Title of Work
Date of Work
Hand colored lithograph
Initialed in the lithographic stone.
Art & Design Study Collection
Stored: above box 26
UND Art Collections Repository
Honoré Daumier was a prolific painter, printmaker and caricaturist born in 1808 in Marseille, France. In 1822 Daumier studied under Alexandre Lenoir, an artist and archaeologist that was dedicated to saving French monuments during the French Revolution. One year later he went on to attend the Académie Suisse. His works are best known for commenting and critiquing on the 19th century social and political life in France. Honoré Daumier's works can be found at the Louvre, the Metropolitan Museum of Art, the Rijksmuseum, and several other prominent collections internationally. The University of North Dakota holds more than 1600 works by Daumier, the vast majority of which are part of the Lilly Jacobson Collection, which can be accessed here: https://commons.und.edu/daumier-prints/.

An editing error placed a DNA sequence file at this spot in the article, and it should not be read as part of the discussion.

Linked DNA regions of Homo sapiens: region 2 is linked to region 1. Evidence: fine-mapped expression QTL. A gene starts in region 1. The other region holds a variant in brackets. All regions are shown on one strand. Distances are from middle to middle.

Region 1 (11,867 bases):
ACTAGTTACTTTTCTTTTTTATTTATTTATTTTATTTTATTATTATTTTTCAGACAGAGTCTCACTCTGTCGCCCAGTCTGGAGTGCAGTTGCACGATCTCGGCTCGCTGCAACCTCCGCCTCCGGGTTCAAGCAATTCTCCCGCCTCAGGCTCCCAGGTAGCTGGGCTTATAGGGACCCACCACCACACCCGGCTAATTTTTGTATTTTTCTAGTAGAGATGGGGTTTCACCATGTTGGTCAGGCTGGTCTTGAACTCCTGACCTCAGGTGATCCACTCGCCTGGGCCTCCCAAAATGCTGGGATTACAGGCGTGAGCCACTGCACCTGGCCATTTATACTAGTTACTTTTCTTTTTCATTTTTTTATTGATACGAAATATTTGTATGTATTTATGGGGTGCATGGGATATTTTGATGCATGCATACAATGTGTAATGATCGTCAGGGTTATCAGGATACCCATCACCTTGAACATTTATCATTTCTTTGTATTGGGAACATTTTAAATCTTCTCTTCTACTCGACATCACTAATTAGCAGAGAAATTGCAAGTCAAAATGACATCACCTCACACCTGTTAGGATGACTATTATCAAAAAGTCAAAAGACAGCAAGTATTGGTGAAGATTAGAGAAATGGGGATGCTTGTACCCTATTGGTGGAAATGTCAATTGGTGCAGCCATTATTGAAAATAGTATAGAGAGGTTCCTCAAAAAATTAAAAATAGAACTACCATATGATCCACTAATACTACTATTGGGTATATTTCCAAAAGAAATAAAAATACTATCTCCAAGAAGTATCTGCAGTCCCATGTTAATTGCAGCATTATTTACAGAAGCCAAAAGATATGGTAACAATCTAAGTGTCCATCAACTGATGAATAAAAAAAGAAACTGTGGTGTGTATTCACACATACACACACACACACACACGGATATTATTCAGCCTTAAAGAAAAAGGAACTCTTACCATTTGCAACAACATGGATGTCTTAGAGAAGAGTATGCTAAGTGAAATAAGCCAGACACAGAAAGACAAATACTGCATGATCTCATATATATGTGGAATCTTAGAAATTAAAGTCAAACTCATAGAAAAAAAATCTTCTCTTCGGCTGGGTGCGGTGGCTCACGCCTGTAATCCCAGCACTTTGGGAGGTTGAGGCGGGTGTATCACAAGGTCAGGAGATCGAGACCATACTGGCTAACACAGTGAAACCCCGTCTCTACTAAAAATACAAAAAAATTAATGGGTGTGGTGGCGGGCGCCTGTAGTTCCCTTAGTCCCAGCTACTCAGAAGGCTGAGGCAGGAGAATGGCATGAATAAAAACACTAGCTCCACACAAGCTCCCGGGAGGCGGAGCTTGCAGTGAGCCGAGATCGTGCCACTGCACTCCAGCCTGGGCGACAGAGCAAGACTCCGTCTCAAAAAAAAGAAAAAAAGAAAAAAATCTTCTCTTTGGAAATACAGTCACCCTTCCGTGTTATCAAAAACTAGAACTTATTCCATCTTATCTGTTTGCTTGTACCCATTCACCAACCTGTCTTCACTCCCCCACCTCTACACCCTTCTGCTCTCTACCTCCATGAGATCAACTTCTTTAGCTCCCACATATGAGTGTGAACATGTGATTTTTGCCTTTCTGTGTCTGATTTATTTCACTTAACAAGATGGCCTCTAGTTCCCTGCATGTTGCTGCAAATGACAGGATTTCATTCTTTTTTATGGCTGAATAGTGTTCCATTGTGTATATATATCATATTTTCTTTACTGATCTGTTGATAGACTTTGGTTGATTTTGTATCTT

Aside from making powerful politically-charged images that reflected his pro-republican views, Daumier satirized lawyers, doctors, businessmen, professors, and lifestyles of the bourgeoisie. Although the inscriptions that accompany Daumier’s lithographs were not written by him, one might assume they mostly conveyed the spirit of the artist’s intent behind his images.
Series: Les Beaux Jours De La Vie
Published in Le Charivari in 1845
Original Text: UN PRIX DE POESIE
M. le directeur de l'Académie, avec une émotion analogue à la circonstance, couronne un nourrisson des muses qui, depuis cinquante trois ans, donne les plus belles espérances.
Translation: THE PRIZE FOR POETRY
The Director of the Academy, with emotion fitting to the circumstance, crowns the foster-child of the muse, who, since 53 years remains a constant source for great expectations.